Loading ...
Sorry, an error occurred while loading the content.

Holy Rule for May 6

Expand Messages
  • Jerry Lee
    +PAX Prayers, please, for the happy death and eternal rest of Jack, for whom we have prayed, who went to God yesterday morning, facing death without fear and
    Message 1 of 5 , May 6, 2006
    • 0 Attachment
      +PAX

      Prayers, please, for the happy death and eternal rest of Jack, for whom we have prayed, who went to God yesterday morning, facing death without fear and peacefully, for his family and all his friends who mourn him.

      Prayers of thanks and Deo gratias, Sr. Eileen, for whom we prayed, is now home in her monastery's infirmary, prayers for her continued progress. Prayers for Casey, undergoing tests to see if there is some physiological cause for his mental symptoms, for his doctors, caretakers, and all involved. Several things to rule out before diagnosis is complete. Lord, help us all as You know and will. God's will is best. All is mercy and grace. God is never absent, praise Him! Thanks so much! JL

      January 5, May 6, September 5
      Prologue

      Hence the Lord says in the Gospel,
      "Whoever listens to these words of Mine and acts upon them,
      I will liken to a wise person
      who built a house on rock.
      The floods came,
      the winds blew and beat against that house,
      and it did not fall,
      because it had been founded on rock" (Matt. 7:24-25).

      Having given us these assurances,
      the Lord is waiting every day
      for us to respond by our deeds to His holy admonitions.
      And the days of this life are lengthened
      and a truce granted us for this very reason,
      that we may amend our evil ways.
      As the Apostle says,
      "Do you not know that God's patience is inviting you to repent" (Rom.
      2:4)?
      For the merciful Lord tells us,
      "I desire not the death of the sinner,
      but that the sinner should be converted and live" (Ezech. 33:11).

      REFLECTION

      Blessed Columba Marmion wrote:

      "You may ask: Is not the monastery the ante-chamber of Heaven?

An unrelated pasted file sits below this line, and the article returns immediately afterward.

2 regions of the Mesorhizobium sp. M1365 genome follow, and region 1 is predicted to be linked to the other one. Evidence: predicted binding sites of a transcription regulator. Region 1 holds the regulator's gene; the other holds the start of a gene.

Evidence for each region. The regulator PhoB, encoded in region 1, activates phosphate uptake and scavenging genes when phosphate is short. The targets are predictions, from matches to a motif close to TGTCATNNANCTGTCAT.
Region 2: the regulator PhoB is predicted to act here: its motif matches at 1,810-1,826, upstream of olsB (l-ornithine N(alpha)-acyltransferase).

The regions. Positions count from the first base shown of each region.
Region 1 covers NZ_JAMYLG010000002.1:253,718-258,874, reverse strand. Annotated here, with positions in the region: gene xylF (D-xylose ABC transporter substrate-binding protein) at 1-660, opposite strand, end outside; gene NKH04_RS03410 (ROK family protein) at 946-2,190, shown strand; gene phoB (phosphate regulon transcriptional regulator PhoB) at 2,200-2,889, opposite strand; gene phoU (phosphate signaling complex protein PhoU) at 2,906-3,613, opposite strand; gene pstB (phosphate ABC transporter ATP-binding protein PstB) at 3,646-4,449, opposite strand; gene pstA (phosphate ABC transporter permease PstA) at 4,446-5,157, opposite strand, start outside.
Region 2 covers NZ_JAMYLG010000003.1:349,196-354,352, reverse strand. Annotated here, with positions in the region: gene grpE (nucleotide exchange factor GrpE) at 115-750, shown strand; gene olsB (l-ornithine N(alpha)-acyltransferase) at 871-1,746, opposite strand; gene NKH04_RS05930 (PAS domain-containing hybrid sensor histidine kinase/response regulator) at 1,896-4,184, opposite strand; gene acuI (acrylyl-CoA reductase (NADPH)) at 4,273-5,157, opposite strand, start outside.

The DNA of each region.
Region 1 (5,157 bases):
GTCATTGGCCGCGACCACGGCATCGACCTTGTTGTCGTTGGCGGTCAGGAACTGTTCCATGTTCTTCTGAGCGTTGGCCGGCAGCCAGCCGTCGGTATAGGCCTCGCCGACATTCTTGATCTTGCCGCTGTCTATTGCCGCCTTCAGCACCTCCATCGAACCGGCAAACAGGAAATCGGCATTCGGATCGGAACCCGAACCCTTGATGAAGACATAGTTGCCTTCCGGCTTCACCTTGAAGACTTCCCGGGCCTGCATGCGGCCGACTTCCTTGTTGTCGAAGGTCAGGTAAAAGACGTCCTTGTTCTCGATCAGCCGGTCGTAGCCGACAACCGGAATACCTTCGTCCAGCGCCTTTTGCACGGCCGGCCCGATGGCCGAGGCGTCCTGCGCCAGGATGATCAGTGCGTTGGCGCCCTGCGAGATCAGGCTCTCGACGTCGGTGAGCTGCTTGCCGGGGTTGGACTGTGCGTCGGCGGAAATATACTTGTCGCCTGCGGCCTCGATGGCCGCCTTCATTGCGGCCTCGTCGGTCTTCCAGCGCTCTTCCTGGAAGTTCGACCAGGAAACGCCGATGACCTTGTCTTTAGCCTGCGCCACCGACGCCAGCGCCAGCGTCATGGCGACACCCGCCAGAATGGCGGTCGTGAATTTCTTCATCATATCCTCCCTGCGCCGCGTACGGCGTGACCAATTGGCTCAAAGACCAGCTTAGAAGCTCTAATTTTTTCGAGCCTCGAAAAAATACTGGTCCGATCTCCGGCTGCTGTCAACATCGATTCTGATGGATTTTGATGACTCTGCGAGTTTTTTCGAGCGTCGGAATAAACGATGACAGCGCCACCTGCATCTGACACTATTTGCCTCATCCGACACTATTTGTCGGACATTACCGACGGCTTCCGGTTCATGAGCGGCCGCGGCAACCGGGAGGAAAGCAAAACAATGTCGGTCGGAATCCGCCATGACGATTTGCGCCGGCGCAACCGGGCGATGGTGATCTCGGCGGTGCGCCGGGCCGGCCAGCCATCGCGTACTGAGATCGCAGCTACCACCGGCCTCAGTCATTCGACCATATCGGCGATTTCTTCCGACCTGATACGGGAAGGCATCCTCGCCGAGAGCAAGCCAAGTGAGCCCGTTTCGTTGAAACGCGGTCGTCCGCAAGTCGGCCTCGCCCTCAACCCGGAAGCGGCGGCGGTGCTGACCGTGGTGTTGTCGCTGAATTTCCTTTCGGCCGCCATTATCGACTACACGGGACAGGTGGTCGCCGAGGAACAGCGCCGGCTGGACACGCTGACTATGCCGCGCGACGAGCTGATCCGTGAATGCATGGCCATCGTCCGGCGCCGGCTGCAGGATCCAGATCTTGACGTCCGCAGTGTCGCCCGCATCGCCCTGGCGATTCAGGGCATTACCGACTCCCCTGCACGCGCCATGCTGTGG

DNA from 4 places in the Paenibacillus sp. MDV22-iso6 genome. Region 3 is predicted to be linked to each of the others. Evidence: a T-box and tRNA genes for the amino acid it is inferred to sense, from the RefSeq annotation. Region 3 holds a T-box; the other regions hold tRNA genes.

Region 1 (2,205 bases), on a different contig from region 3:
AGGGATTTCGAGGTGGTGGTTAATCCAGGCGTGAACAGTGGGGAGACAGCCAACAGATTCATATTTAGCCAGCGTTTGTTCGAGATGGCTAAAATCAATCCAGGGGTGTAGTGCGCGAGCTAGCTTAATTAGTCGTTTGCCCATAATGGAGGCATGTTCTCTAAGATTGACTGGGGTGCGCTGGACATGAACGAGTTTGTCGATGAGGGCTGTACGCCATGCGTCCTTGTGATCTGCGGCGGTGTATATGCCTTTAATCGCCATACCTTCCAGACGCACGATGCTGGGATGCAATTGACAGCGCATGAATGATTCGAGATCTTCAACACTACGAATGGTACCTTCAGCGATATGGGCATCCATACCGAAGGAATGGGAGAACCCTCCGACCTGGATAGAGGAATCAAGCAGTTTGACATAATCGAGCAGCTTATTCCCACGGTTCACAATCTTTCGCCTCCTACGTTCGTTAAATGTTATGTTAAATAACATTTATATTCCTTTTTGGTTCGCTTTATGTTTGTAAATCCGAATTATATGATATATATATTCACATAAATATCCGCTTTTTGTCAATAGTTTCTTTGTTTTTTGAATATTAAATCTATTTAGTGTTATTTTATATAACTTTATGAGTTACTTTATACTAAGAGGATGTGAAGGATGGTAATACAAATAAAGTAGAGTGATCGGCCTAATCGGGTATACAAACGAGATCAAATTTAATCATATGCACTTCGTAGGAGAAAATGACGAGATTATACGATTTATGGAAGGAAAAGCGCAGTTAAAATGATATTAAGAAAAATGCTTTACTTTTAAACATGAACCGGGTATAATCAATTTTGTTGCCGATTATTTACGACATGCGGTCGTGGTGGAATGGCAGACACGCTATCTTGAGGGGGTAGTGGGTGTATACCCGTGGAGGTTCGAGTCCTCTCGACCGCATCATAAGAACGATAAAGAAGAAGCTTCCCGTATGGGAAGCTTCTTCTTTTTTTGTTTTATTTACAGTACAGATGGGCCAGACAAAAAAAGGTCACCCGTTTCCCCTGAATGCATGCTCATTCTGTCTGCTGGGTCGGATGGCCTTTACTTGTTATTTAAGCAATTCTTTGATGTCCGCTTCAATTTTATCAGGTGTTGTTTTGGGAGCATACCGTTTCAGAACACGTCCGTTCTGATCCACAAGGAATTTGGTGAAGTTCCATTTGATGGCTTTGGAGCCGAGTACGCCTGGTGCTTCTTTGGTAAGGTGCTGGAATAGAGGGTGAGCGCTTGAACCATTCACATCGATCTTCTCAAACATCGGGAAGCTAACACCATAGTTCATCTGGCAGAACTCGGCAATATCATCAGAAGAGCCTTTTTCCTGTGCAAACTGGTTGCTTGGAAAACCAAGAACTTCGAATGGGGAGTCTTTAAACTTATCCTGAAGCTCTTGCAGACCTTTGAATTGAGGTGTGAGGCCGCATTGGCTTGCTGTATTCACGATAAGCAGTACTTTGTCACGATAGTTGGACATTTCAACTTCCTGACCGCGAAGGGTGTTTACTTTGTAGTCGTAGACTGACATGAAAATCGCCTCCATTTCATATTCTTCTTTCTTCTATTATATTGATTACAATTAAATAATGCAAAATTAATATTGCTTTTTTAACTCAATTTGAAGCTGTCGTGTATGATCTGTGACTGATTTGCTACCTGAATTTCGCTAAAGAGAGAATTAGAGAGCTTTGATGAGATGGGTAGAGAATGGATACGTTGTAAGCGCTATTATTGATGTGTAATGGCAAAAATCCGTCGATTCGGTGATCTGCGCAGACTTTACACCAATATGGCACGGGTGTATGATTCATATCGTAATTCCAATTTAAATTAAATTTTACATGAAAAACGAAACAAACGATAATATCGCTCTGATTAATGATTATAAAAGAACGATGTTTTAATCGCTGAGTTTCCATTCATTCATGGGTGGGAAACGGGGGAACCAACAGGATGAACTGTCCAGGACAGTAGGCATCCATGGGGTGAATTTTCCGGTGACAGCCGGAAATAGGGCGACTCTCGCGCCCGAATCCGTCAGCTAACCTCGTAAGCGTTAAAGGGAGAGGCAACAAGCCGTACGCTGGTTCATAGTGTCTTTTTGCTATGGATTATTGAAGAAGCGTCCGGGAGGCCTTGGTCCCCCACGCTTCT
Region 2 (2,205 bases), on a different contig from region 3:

Assuredly it is; but to stay a long time in a waiting room and there
      to bear monotony and annoyances, can become singularly burdensome and
      require a big dose of endurance."

      Probably no one really likes waiting rooms and some of us loathe them
      far more than others. I certainly fall closer to the latter extreme!
      It's not that I can't find anything to do, I usually can read or
      pray, but not always. There is noisy talk, or there are sometimes noisier
      TV's, both of which others need, so one can hardly grouse about them.
      That which makes a waiting room more tolerable (like silence,) for
      some makes it less so for others!

      Had I to wait an entire day in a waiting room, I'd come home truly
      fatigued. Weeks? Months? No doubt they'd have to crack out the
      leather wrist and ankle restraints and give me psychotropic drugs IV
      push!! I would be a mess. Patience is not my strong point and I am
      sure many can relate to that on one level or another.

      But Scripture and the Holy Rule assure us that a loving, all-merciful
      God waits far more than any of us could stand. He waits for all our
      lives, every instant, every millisecond. He waits before every
      conversion and after every fall. He waits till our death, if need be.
      Only then, when we can no longer run, does He open His arms of Divine
      Mercy one last all-but-irresistible time. Even then, we could
      refuse Him, but what folly that would be!

      He waits. He does not stalk or crouch in hiding like a predator. His
      are not the finite limits of some flawed human who watches only for
      our falls, who delights at every trip or stumble. He perfectly,
      patiently, lovingly, mercifully waits. GOD waits. For us, who are
      less than nothing by comparison, GOD Himself waits!

      There were many years when I was so emphatically trying to ignore